Scientists looking for bacteria in the waters of a buried Antarctic lake used a clean room environment to keep the area sterile and avoid introducing contamination.
Scientists looking for bacteria in the waters of a buried Antarctic lake used a clean room environment to keep the area sterile and avoid introducing contamination. (Image credit: Alison Murray, DRI Associate Research Professor)
The brine had very high levels of carbon-based compounds, the building blocks of life. It also possessed high levels of chemicals that generally react with each other, such as nitrous oxide and molecular hydrogen, suggesting they were being regularly replenished — a surprising discovery, given how the lake was isolated for millennia from any obvious external sources of energy to help create them.

The overall chemistry of this brine suggests that chemical reactions between the water and the underlying sediment generated the reactive chemicals seen in the brine. The molecular hydrogen seen in the brine might serve as a fuel source to help support its microbial life, researchers added.

Here I am running with the notion that what is happening is rust of relatively redused  soil materials/aquifer materials, into a more Oxidized chemical.  The result then sometimes or often releases Hydrogen.  We are plucking the Oxygen out of water molecules into the regolith materials and so releasing Hydrogen.  A gift from volcanism, if the regolith is not already Oxidized.  To influence this process we have water, salts, acidity, and temperature.  We may influence many of these to our favor, presuming the favor we want is the release of Hydrogen.  This may also be in part facilitated by microbes, and may also potentially release concentrations of Oxidized materials we might want to refine, perhaps for metals.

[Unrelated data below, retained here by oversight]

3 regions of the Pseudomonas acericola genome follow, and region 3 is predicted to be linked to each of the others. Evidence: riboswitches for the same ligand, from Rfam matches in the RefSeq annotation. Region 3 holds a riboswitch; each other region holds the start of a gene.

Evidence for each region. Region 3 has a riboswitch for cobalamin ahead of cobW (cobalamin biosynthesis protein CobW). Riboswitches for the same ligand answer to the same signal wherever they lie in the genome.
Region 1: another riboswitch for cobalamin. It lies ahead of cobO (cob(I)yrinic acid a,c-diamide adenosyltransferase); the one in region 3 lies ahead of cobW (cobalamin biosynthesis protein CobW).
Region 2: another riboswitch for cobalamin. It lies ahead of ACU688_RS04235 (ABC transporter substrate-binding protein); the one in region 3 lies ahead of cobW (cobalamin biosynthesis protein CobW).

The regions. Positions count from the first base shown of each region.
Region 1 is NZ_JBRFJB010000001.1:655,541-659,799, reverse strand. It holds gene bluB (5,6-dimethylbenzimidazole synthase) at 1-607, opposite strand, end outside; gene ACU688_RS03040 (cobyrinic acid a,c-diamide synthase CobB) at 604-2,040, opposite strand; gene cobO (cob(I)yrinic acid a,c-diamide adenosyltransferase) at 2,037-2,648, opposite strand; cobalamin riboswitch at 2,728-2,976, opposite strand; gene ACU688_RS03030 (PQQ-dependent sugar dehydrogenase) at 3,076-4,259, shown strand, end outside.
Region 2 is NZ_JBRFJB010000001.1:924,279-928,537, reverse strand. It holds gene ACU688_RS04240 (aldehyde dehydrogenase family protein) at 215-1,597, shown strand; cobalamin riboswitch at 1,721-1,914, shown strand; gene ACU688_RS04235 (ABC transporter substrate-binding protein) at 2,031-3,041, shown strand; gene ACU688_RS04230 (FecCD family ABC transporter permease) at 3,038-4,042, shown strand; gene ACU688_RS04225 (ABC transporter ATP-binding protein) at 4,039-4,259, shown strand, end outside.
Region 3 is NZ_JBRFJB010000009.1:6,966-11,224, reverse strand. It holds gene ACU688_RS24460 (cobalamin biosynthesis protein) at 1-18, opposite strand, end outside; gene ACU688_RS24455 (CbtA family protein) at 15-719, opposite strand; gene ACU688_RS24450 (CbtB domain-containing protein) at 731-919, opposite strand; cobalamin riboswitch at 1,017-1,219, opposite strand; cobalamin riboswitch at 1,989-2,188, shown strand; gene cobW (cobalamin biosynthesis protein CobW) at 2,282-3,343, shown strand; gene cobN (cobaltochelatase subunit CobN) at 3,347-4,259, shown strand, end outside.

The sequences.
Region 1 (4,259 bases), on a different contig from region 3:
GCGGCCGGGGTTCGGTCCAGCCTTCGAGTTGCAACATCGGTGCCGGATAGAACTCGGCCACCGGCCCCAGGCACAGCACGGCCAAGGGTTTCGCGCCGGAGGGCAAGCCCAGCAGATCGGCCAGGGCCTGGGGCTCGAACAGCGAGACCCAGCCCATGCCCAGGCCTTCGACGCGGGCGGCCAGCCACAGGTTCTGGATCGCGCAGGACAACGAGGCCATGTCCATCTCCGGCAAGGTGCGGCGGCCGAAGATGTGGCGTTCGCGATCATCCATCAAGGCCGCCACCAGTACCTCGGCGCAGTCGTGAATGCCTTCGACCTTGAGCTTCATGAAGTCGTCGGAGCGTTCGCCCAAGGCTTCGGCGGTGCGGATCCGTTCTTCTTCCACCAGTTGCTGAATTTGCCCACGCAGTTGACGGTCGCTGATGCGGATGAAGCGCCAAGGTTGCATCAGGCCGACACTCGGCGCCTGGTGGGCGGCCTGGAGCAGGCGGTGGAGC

So, I have wanted to inject Martian air into these lakes, in the expectation that plant life would consume the CO2, O2, and CO, and leave behind an increasingly accumulation of Nitrogen and Argon, as a resource.  Trouble is there is so, much CO2, that you would have to go slow with it, as you might excessively toxify the water and make it unfriendly for most kinds of life.

In my post #63, I mention a possible atmospheric splitting bubble machine.  Here I am hoping that atmosphere will be split between that that dissolves into the brine, and that which remains a gas.

If we might hope to guess how the separator might work we may query for "Solubility of gasses in water".
Quote: (About solubility of noble gasses in water)
https://www.toppr.com/ask/question/the- … -theorder/
Quote:

Noble gases are sparingly soluble in water and the solubility increases from helium to xenon.

If I understand this, noble gasses are likely to more remain in the gas and less enter the brine solution.  This of course should occur for Argon, I think.